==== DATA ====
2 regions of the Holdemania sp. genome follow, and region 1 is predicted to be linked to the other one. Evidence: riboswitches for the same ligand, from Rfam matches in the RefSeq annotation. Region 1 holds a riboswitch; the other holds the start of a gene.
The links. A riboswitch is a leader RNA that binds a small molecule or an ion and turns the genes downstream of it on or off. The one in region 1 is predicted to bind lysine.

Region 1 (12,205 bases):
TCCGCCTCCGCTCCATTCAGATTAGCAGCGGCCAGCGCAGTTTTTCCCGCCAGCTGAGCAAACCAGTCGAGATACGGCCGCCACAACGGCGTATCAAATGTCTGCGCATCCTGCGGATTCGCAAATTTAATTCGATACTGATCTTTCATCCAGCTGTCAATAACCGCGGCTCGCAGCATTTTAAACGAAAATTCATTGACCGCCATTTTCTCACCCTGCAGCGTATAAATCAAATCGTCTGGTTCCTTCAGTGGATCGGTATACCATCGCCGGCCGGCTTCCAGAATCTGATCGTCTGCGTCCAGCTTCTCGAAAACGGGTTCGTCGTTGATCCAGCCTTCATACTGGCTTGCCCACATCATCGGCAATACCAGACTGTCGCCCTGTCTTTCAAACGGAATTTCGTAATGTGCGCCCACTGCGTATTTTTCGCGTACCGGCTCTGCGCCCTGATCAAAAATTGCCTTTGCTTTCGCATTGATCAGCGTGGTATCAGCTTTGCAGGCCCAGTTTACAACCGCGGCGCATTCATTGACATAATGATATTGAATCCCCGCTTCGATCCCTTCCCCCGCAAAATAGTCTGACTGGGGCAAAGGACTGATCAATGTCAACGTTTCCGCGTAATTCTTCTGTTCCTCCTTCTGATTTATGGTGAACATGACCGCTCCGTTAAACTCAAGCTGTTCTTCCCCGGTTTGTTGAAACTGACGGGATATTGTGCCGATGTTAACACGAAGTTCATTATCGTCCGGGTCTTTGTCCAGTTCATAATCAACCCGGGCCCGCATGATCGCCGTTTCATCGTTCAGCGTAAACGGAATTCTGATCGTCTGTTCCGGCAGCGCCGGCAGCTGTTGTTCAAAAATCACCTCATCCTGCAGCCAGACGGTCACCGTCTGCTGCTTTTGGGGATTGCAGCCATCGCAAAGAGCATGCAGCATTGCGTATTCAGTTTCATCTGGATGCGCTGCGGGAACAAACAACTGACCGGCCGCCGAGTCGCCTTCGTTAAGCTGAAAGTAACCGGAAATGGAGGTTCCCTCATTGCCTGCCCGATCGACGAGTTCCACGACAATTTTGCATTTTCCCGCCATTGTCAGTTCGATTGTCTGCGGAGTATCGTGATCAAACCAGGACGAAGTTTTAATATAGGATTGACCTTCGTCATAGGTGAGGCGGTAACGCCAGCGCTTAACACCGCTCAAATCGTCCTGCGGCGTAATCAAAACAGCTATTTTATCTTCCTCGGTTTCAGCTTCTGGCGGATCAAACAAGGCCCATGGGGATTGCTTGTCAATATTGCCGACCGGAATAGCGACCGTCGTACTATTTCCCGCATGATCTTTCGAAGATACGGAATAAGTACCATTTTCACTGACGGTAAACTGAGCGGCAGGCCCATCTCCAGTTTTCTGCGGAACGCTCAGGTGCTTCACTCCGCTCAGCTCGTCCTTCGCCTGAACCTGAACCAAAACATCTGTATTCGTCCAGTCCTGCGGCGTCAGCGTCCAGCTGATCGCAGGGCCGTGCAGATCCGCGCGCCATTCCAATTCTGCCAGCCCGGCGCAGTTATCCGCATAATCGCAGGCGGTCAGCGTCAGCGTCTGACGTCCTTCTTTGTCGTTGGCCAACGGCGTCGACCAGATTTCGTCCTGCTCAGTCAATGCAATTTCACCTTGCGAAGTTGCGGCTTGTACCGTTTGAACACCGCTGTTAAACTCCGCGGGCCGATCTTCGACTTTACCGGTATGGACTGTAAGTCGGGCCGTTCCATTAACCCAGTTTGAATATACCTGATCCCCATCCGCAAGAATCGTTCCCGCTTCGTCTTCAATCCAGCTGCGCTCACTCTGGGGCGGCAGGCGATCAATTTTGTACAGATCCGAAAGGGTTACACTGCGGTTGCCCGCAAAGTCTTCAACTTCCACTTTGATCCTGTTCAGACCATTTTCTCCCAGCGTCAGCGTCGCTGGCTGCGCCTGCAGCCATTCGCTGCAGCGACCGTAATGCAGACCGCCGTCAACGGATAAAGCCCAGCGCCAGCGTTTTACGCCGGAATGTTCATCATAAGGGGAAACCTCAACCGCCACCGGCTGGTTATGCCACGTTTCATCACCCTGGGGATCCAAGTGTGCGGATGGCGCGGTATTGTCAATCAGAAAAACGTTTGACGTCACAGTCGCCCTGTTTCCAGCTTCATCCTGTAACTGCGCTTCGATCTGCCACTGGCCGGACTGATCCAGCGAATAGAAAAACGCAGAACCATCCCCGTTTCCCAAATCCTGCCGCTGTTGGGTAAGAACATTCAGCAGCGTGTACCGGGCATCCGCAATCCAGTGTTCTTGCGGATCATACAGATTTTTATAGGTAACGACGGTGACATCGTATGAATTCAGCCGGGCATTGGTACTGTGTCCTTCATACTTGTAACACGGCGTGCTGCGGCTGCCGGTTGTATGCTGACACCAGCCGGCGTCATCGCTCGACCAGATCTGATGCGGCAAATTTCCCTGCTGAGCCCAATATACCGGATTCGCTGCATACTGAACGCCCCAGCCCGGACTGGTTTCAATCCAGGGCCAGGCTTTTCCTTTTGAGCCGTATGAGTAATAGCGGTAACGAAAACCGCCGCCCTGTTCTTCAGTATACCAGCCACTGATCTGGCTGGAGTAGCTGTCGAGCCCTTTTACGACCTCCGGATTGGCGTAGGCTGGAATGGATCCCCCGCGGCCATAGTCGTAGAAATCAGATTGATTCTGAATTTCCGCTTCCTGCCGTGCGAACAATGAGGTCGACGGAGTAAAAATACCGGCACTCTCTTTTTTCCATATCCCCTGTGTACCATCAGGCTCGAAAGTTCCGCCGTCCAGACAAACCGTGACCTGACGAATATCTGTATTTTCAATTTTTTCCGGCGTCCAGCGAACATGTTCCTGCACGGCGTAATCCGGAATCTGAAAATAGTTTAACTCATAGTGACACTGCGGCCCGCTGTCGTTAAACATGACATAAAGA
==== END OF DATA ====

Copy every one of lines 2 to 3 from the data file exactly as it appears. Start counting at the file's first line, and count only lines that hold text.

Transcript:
The links. A riboswitch is a leader RNA that binds a small molecule or an ion and turns the genes downstream of it on or off. The one in region 1 is predicted to bind lysine.

Region 1 (12,205 bases):